Bradley has a chance to be a front-of-the-rotation guy, although he may be more of a No. 2 starter in the end.
Banuelos hasn't been the guy he looked like in the spring, but he's still been solid for a youngster in Double-A ball. Like Skaggs, don't expect him to lead your rotation, but he's going to make a strong number three guy.
Banuelos is one of the guys scouts consider a safe bet to either reach or come close to his ceiling, so that also helps his cause.
Skaggs prospect status has moved up significantly this year.
Skaggs had been dominant to start the year in High-A before his recent promotion to Double-A Mobile, where he got hit hard in his debut before following up with a little better luck his next start out.
Skaggs won't be a top-of-the-rotation guy, but the way this recently turned 20-year-old carved up the very hitter-friendly California League shows that he will be a strong No. 3 starter.
Castellanos struggled early in the cold weather, but since his awful April he's been abusing Low-A pitchers. He projects to be a well-rounded hitter with a high average and solid-to-plus power at the hot corner.
The Tigers look like they got a steal in the sandwich round in last year. He could possibly move up the minors quickly and end up in the majors by 2013.
After carving up High-A, Odorizzi just got promoted to Double-A where he should be tested a bit more. Odorizzi was the centerpiece to the Zack Grienke deal, and although he isn't an ace, he could still be a very good No. 2 or 3 starter.
Cole has to figure out how to use his elite stuff.
Cole was the top pick in the draft and has great stuff, yet his results don't live up to the scouting reports. Cole is a safe bet to reach the majors, but has some things to figure out in the minors that will determine whether he's a No. 1 or No. 3/4 starter.
Pomeranz is still figuring out to be a pitcher instead of just relying on his stuff.
Pomeranz spent the first half of his professional debut making High-A ball hitters look silly, however he hasn't used his full repertoire of pitches. If he doesn't get more well rounded, advanced hitters will figure him out. If he learns how to use all of his pitches, he could be a front-of-the-rotation starter.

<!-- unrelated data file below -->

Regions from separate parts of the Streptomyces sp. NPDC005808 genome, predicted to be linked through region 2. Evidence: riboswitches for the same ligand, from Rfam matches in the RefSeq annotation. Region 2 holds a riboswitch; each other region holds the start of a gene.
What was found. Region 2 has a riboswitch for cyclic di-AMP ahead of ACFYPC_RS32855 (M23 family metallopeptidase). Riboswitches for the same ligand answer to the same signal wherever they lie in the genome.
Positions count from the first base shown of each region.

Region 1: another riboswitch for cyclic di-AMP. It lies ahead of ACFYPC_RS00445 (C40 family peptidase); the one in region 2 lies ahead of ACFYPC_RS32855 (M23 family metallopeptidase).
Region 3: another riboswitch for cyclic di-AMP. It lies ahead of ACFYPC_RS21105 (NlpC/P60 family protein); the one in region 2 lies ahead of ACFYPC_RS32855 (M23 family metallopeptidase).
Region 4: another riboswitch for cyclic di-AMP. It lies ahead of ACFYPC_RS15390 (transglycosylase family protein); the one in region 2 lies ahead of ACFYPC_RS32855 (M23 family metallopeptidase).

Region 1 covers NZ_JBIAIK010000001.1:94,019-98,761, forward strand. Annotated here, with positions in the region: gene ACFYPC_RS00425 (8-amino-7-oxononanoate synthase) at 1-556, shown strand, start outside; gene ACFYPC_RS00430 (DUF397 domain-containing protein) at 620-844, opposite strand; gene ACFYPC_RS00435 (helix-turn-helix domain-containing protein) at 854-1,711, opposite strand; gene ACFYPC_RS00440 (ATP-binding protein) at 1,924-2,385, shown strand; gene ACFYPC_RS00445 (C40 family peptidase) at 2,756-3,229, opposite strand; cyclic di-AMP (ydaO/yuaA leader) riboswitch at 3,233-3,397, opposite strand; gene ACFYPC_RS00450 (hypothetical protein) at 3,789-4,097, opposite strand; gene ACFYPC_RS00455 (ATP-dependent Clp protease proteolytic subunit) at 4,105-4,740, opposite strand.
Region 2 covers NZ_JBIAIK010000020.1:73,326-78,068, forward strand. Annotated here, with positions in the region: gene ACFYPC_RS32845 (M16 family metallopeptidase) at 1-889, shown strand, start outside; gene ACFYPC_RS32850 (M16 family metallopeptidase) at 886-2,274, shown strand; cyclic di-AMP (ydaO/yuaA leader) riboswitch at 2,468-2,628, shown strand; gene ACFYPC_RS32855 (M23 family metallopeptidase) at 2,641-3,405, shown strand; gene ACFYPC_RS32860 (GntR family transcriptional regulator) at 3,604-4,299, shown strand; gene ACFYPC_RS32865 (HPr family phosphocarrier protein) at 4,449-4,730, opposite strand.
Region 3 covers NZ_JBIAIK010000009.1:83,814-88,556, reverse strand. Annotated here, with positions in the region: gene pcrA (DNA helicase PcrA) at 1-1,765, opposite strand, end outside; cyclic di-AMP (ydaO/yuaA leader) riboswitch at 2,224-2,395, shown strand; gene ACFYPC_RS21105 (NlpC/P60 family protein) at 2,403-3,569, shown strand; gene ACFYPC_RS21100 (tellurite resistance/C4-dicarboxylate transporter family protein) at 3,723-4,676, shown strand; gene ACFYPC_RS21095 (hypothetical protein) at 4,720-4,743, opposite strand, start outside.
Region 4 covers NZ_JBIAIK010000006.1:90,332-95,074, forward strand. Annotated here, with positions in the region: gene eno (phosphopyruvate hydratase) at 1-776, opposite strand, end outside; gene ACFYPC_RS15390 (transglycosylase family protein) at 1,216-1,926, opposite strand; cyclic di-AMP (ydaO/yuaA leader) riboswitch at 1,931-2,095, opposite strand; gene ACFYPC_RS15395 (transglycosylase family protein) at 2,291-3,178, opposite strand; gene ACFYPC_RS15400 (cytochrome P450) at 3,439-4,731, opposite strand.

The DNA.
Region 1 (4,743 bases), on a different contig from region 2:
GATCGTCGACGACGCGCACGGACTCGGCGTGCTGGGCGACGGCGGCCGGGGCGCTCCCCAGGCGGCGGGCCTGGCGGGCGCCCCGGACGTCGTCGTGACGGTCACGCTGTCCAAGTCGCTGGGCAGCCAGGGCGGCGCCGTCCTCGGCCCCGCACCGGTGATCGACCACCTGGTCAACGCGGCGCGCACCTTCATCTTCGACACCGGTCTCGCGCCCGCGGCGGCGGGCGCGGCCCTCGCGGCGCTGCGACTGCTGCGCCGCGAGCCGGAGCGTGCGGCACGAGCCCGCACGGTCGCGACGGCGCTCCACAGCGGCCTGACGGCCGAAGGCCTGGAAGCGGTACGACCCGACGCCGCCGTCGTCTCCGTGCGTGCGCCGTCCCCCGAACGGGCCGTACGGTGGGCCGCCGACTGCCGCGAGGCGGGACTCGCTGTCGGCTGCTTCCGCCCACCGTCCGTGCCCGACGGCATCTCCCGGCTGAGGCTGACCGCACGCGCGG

Cuthbert is an 18-year-old that's making full-season ball look easy, hitting for both average and power. Cuthbert is the type of guy that scouts are projecting to be a middle-of-the-order run-producer, and he could potentially knock Mike Moustakas off third or make him trade bait.
Martin could have a bigger impact than anyone moved at the trade deadline.
Martin is a potential leadoff hitter with a .300 average, gap power, strong defense and the ability to steal bases. The Cuban defector is getting used to life in America and the American game before the Rangers call him up for the stretch run at another World Series.
Martin could end up pushing Texas back into the World Series.
Rendon was the consensus No. 1 draft pick headed into the spring, but a decline in his numbers due to playing with a shoulder injury all year knocked him down to the No. 6 pick. When healthy Rendon is a top-five prospect, but he must prove that the shoulder and past ankle injuries haven't taken their toll on him.
If he moves to second base due to Washington already having Ryan Zimmerman, his stock only goes up.
Turner could help Detroit make a playoff push.
Turner is another Tigers pitcher that was put on the fast track and pushed to his limit with a tough assignment, however he has done better than expected so far in Double-A. Turner projects as a good No. 2 pitcher with the ability to potentially be a No. 1.
His major league ETA could potentially be this year, or to open the 2012 season.